Be Your Own Self: The Lessons Of 'Do I Sound Gay?' And 'Tangerine'

Jul 10, 2015
Originally published on July 10, 2015 8:22 pm

Some movie titles tell you exactly what the movie's going to be about. Others, not so much.

The new documentary Do I Sound Gay? falls firmly into the first category. (The comedy Tangerine, which has nothing to do with citrus, falls just as firmly into the latter; more about it in a moment.)

But first, the obvious question: Do I sound gay? I mean, you hear me on the radio all the time. (Or, if you don't, you can also hear me in the audio link above.) So really, do I?

I think I do. But if I do, what does that mean exactly? And should I care? That's more or less the starting point for documentarian David Thorpe, who's fine with being — but less fine with sounding — gay. He begins his movie by clearing his throat and reading the opening credits aloud, so you can hear his voice for a moment.

Then he poses the title question to folks in the street and they tell him in no uncertain terms that he does sound gay. And having established that, he sets out not just to change the way he sounds but to understand why he wants to change it. It's a quest that takes him to academics, voice coaches, psychologists and columnist and gay activist Dan Savage, who opines that a lot of gay men, having been bullied in school for being gay, understandably try to eliminate any traits — manners of speech, of gait, of dress — that might betray them.

So there are stereotypes to avoid, but that doesn't say where the stereotypes come from ... or why they're negative. A film historian posits that the pop culture cues are everywhere — including Disney villains like Peter Pan's sibilant Captain Hook, Aladdin's imperious Jafar and The Lion King's supercilious Scar — before making the sensible point that a child raised on such imagery might well come to associate evil with what's generally thought to be a gay man's voice.

And Thorpe doesn't stop there. He also breezes through other influences, Super 8 films of his own childhood and visits to a speech therapist. In the process, he learns to alter his voice and to question the notion that that could ever be a good thing. And he ends up presenting a light, entertaining argument for being your own self, whatever you sound like.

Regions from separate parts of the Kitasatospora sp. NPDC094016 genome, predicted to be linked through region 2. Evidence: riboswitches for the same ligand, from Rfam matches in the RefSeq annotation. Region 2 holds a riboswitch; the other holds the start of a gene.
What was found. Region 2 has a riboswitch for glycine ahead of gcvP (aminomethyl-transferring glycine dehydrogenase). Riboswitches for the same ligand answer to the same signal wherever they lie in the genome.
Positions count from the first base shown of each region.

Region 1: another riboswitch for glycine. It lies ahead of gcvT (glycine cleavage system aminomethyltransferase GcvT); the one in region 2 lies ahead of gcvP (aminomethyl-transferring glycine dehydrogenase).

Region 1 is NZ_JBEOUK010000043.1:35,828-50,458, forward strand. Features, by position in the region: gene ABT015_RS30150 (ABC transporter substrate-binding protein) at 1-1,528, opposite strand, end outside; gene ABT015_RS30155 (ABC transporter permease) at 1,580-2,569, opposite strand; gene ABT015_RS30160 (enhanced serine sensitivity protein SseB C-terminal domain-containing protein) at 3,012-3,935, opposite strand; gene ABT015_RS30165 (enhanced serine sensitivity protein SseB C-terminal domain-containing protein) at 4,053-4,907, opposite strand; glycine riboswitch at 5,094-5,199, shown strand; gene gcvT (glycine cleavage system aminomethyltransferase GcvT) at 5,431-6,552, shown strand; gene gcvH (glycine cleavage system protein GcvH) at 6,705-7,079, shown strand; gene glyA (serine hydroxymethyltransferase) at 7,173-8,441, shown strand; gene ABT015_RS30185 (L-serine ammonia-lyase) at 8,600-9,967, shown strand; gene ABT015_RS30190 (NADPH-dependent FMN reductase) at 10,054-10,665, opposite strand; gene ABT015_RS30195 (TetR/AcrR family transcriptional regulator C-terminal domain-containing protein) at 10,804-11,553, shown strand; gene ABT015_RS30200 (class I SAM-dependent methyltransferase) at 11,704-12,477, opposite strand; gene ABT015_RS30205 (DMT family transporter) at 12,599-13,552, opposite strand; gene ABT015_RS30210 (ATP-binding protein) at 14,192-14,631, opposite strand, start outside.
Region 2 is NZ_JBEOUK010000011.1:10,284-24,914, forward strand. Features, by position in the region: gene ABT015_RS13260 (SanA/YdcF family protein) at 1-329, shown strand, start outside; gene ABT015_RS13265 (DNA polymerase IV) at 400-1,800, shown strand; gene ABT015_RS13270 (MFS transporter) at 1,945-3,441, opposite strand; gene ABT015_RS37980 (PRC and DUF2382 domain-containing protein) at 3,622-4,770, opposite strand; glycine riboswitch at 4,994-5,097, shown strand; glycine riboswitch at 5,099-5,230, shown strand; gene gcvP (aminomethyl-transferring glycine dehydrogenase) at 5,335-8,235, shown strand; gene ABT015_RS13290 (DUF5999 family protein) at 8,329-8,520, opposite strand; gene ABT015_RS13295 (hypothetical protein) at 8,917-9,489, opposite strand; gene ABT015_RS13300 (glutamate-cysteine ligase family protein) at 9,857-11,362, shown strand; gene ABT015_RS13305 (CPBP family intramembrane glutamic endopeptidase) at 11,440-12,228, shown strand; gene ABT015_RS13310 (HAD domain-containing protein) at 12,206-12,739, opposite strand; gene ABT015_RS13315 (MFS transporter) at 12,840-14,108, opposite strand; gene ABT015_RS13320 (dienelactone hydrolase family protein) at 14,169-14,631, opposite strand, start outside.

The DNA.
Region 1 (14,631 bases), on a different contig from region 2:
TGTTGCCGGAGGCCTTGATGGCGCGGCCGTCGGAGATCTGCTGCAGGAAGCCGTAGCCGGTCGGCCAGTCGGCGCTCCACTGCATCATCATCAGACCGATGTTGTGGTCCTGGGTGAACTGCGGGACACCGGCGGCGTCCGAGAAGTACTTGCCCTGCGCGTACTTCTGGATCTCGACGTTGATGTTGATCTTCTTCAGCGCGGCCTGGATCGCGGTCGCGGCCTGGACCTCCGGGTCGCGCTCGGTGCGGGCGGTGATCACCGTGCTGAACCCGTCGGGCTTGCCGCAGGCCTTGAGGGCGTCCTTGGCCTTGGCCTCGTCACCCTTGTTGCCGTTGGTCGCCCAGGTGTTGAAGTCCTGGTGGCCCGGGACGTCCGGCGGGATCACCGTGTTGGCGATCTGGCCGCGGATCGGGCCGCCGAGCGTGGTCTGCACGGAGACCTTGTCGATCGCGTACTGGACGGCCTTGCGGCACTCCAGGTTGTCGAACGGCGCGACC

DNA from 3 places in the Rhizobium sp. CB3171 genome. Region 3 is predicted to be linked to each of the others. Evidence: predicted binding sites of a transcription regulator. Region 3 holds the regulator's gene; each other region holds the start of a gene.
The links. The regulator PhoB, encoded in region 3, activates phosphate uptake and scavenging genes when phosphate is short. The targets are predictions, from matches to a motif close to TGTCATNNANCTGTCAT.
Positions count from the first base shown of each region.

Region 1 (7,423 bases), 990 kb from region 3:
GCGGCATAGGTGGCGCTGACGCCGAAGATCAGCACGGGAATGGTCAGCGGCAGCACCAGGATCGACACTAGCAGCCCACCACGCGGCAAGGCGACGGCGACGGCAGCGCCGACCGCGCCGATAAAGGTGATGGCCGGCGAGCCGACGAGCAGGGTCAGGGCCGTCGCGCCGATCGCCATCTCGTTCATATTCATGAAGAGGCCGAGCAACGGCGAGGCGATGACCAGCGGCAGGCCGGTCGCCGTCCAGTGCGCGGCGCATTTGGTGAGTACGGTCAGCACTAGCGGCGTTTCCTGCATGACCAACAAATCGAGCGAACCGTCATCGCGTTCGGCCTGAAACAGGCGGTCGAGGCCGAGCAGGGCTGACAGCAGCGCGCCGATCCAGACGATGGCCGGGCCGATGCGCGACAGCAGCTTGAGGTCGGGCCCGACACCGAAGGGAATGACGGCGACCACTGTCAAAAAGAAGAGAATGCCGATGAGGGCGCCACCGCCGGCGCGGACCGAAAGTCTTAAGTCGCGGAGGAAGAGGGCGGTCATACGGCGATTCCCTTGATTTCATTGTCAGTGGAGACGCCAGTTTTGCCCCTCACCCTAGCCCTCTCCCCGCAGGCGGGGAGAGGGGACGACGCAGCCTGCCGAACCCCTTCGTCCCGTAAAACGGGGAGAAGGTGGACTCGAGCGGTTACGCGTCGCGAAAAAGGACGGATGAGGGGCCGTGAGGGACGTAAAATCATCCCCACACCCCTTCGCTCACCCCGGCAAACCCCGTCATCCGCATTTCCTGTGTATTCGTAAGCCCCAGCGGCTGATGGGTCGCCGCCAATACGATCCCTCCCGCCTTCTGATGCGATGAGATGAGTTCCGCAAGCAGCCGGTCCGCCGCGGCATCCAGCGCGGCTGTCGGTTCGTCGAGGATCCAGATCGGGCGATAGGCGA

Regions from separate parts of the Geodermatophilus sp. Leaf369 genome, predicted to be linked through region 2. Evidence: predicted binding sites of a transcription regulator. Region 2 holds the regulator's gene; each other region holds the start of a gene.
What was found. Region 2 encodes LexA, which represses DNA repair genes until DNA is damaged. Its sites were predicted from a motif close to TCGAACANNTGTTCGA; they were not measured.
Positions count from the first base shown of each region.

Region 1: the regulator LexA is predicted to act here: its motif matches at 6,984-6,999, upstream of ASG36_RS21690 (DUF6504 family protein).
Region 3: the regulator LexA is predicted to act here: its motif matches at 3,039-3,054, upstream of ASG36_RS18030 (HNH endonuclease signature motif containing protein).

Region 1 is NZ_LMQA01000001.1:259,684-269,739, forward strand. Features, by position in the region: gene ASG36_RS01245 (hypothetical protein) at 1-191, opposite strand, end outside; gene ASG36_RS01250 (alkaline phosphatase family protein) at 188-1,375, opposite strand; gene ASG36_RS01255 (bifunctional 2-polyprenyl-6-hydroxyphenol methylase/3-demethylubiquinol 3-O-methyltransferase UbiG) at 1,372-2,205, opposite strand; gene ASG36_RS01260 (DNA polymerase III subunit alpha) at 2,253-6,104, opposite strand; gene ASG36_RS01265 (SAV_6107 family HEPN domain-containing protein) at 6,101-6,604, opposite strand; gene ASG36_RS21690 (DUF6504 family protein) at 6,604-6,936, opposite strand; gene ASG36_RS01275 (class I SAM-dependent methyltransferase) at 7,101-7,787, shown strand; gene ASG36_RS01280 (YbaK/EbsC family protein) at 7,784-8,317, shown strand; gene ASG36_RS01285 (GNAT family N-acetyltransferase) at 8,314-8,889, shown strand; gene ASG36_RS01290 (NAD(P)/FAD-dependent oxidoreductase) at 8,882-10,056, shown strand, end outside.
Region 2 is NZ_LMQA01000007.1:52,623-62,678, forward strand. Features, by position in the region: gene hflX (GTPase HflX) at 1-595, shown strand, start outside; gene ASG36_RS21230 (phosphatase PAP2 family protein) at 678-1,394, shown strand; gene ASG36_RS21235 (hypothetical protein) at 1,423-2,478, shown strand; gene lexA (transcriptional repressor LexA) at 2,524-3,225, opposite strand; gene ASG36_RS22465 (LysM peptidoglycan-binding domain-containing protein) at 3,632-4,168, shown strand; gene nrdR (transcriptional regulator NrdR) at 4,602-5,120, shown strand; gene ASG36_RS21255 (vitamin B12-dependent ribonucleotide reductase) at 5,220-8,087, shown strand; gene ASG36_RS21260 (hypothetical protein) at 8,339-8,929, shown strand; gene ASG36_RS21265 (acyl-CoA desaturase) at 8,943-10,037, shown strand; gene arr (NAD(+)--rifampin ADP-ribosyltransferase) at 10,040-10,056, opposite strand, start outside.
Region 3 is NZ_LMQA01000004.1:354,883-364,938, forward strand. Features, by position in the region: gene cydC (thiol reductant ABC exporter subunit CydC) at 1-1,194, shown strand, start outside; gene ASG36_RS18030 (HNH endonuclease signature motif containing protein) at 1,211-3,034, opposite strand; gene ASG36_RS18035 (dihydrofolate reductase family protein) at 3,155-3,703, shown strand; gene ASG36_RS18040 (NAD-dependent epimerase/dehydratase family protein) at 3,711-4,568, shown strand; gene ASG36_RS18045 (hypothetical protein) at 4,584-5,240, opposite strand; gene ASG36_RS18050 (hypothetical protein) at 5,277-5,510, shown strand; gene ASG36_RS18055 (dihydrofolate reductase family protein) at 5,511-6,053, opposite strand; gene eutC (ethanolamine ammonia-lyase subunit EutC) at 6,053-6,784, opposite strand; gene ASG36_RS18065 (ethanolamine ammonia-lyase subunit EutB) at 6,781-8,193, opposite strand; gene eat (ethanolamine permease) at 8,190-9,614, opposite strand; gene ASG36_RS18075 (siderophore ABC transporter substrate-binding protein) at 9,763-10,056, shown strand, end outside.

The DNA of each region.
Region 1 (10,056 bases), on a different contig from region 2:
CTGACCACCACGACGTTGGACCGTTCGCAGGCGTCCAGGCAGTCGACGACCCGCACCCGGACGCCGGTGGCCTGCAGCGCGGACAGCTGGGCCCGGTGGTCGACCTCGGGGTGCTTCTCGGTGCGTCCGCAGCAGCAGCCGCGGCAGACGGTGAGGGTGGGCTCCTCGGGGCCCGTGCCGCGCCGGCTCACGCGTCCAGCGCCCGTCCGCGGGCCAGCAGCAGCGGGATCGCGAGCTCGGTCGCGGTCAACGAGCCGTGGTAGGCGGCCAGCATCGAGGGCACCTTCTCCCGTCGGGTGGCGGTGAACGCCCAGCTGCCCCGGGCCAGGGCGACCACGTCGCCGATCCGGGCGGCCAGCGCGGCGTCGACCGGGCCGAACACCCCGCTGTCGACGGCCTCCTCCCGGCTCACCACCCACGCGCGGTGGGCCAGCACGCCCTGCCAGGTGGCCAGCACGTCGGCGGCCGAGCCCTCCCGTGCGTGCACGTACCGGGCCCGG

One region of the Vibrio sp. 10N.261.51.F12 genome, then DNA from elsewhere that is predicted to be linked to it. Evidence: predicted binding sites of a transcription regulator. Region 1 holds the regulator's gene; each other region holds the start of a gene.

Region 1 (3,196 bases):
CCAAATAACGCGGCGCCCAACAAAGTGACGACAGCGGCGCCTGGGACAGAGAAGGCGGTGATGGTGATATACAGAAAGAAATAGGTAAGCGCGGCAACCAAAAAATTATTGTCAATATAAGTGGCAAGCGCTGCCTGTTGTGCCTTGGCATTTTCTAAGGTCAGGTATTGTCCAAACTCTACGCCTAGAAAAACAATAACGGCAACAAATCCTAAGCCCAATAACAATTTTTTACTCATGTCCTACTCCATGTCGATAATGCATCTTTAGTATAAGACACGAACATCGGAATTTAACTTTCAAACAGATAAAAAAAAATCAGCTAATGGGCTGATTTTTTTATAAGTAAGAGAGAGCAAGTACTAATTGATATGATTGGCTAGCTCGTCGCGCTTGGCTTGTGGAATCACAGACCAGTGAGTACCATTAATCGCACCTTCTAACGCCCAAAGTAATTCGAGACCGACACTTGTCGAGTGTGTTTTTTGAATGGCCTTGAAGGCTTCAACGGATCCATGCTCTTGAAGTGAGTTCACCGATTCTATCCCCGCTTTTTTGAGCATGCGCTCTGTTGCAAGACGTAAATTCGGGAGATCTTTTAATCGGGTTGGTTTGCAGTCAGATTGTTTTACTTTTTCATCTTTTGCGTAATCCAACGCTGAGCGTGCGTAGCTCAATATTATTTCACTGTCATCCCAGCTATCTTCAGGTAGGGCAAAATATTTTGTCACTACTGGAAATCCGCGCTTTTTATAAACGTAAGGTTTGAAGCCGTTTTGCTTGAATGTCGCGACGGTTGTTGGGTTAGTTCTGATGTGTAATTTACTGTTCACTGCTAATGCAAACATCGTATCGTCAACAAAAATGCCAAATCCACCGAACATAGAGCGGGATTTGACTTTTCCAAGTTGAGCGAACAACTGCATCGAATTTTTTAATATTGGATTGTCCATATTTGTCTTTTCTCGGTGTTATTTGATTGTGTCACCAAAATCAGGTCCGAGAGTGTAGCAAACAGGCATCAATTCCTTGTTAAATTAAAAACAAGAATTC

One person who does not need to hear that message is the heroine of Tangerine. Sin-Dee — as in Sin-Dee Rella (Kitana Kiki Rodriguez) — is a transgender Los Angeles prostitute who is gonna be her own self no matter what anyone thinks in this microbudget dramedy.

We meet her on her first day back on the street after a month in the slammer as she greets her trans friend Alexandra (Mya Taylor) in their favorite doughnut shop with a cheery "Merry Christmas eve, bitch."

In less than a minute, Alexandra has established her credentials as best friend on the planet, and also let the cat out of the bag about Sin-Dee's pimp boyfriend Chester (a deliciously shifty James Ransone) fooling around with another of his girls. And not just any girl. When Sin-Dee discovers that her rival is a "biological" woman, she gets uncharacteristically quiet for a moment and then smiles to herself, prompting an alarmed "What are you plotting?" from Alexandra and setting Tangerine's plotless but enormously eventful day in motion.

Director Sean Baker offers up a gallery of the vivid, profane, utterly riotous characters who inhabit the fringes of LA's sex industry — taxi drivers, pimps, wives and Eastern European mothers-in-law. It's a bargain basement tour in many ways, but also an innovative one. I mentioned earlier that the film had a microbudget sensibility: Baker shot Tangerine entirely on iPhone 5s fitted out with anamorphic lenses so the images would have a wide-screen look.